*More or less* is sufficient in practical scenarios, so long as there is no efficient way to tell whether the generated numbers are truly random or not. To this end, we define a **pseudorandom generator** of a function that takes a bitstring ("seed") and returns a larger-sized bitstring to be the property that there is no efficient algorithm to tell the output distribution of the function from that of the outputs of the uniform distribution, i.e., the "truly-random" numbers.

Even pseudorandom generators are quite tough to construct. Indeed, it says that *every* algorithm must fail to tell apart the generated numbers from the truly-random numbers! It rules out, for example, the linear congruential generator that Java uses for `java.util.Random`

, or the Mersenne Twister that Python uses for `random`

. This is why the random number generators in programming language standard libraries often carry the warning that they are not cryptographically secure.

In fact, there is no known example of a mathematically-verified pseudorandom generator, just as there is no such example of one-way functions. Fortunately, there is a simpler criterion for computational indistinguishability that lends itself to better practical apporximations, called the next-bit test. We use a weaker version of the next-bit test complemented by various experimental cryptographic assessments as a basis for certifying number generation algorithms as **cryptographically secure pseudorandom number generators**. `java.security.SecureRandom`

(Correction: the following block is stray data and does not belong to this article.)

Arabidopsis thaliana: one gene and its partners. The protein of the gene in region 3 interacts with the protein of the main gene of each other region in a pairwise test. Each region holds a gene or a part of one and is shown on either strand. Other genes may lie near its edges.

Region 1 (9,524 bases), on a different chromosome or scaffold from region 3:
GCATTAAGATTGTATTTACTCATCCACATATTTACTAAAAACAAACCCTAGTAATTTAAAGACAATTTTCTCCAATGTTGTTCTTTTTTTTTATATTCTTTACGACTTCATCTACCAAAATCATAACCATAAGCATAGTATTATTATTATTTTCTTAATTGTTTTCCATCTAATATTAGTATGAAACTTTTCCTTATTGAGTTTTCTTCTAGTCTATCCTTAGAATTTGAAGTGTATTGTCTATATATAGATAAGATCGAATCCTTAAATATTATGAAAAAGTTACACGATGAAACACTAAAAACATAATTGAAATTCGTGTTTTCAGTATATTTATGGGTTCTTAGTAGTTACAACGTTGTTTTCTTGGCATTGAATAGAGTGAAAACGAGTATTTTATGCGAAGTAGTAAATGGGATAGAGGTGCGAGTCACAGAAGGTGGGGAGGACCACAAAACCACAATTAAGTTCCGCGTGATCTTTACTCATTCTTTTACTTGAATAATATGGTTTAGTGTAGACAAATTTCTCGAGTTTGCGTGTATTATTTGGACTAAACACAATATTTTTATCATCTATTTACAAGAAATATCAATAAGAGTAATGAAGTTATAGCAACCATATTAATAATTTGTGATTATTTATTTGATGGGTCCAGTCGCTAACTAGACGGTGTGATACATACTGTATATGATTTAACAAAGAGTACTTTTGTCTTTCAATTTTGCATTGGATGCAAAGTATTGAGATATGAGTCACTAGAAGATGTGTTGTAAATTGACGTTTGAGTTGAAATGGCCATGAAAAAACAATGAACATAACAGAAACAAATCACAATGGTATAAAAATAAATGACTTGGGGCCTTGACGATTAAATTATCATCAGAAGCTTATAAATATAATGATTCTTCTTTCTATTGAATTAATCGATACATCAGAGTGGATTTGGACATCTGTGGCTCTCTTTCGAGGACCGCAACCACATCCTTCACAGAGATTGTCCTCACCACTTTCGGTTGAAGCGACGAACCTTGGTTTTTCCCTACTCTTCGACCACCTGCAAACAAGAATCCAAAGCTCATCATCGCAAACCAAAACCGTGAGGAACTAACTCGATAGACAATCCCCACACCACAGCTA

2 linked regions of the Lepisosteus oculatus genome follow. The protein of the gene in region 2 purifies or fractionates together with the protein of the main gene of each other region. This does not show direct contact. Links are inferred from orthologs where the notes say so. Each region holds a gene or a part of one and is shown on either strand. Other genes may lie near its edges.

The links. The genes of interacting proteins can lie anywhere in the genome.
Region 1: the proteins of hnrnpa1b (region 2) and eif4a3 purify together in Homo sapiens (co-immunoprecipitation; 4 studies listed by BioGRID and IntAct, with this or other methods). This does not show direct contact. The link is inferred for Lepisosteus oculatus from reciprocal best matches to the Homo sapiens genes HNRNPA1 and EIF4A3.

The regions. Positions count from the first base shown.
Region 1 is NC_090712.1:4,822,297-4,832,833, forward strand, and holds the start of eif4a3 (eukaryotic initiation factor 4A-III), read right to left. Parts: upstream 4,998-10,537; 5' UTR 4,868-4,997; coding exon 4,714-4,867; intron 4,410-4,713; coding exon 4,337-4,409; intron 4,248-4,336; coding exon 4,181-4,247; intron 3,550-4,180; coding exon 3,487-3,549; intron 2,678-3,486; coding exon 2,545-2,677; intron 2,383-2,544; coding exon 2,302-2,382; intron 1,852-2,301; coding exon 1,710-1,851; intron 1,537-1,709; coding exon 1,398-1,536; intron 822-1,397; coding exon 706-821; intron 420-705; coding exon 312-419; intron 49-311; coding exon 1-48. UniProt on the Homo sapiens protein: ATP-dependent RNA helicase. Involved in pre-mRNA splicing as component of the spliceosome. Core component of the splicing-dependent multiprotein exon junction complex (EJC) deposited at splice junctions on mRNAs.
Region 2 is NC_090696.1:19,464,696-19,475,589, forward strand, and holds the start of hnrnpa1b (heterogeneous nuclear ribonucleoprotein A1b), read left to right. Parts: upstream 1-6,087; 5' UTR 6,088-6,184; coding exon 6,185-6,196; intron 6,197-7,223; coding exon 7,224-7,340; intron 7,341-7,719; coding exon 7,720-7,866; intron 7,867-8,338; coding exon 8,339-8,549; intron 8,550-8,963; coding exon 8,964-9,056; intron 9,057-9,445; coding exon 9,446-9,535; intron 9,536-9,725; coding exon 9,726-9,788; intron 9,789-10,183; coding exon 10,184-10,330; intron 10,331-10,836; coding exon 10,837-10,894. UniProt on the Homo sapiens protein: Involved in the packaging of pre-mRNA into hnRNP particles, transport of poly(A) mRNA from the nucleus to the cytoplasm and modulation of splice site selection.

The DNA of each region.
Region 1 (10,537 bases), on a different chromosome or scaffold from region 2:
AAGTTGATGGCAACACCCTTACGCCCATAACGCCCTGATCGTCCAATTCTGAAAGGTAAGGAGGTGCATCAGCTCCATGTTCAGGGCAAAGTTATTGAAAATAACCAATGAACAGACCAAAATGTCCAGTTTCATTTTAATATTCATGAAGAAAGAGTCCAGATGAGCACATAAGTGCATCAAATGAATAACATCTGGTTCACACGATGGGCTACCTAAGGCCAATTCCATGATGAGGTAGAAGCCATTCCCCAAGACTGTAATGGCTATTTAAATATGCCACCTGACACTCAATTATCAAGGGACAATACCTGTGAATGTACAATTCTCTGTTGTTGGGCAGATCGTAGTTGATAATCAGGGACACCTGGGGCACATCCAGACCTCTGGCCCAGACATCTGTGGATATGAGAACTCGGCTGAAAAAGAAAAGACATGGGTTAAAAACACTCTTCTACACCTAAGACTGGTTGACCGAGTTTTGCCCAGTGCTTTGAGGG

in Java and `secrets`

in Python are standard-library examples of cryptographically secure pseudorandom number generators.

Specifically, the next-bit test states that if any attacker who knows the first \(n\) bits of a generated bitstring cannot efficiently predict what the \(n+1\)th bit is without knowing the seed bitstring, then the underlying number generator is a pseudorandom generator. In practice, we relax the criterion from *all* \(n\)-bit bitstrings to a *well-chosen subset* of \(n\)-bit bitstrings.

We do not cover how to construct a pseudorandom generator from a one-way function. See "A Pseudorandom Generator From Any One-Way Function" by Håstad, Impagliazzo, Levin, and Luby for the details.

## 4. Case Study: The One-Time Pad

Let us now generate a random \(n\)-bit string \(k\) with our newly-acquired pseudorandom generator. Given an \(n\)-bit string \(x\), we define the **one-time pad ciphertext of \(x\) with respect to \(k\)** to be

\[x \, \textrm{XOR} \, k\]

The bitstring \(k\) is called the **key** for the ciphertext \(x \, \textrm{XOR} \, k\).

Since

\[\begin{align*} (x \, \textrm{XOR} \, k) \, \textrm{XOR} \, k &= x \, \textrm{XOR} \, (k \, \mathrm{XOR} \, k) \\ &= x \, \textrm{XOR} \, \underbrace{111 \ldots 11}_{n \text{ bits}} \\ &= \textrm{NOT}(x)\end{align*}\]

regardless of the values of \(x\) and \(k\), knowing the key \(k\) allows us to convert the ciphertext back to the original bitstring \(x\).

On the other hand, it is quite difficult to recover \(x\) from \(x \, \mathrm{XOR} \, k\) without the knowledge of key \(k\). To see this, recall the \(\mathrm{XOR}\) truth table:

\[\begin{array}{ccc} p & q & p \, \mathrm{XOR} \, q \\ 0 & 0 & 0 \\ 0 & 1 & 1 \\ 1 & 0 & 1 \\ 1 & 1 & 0 \end{array}\]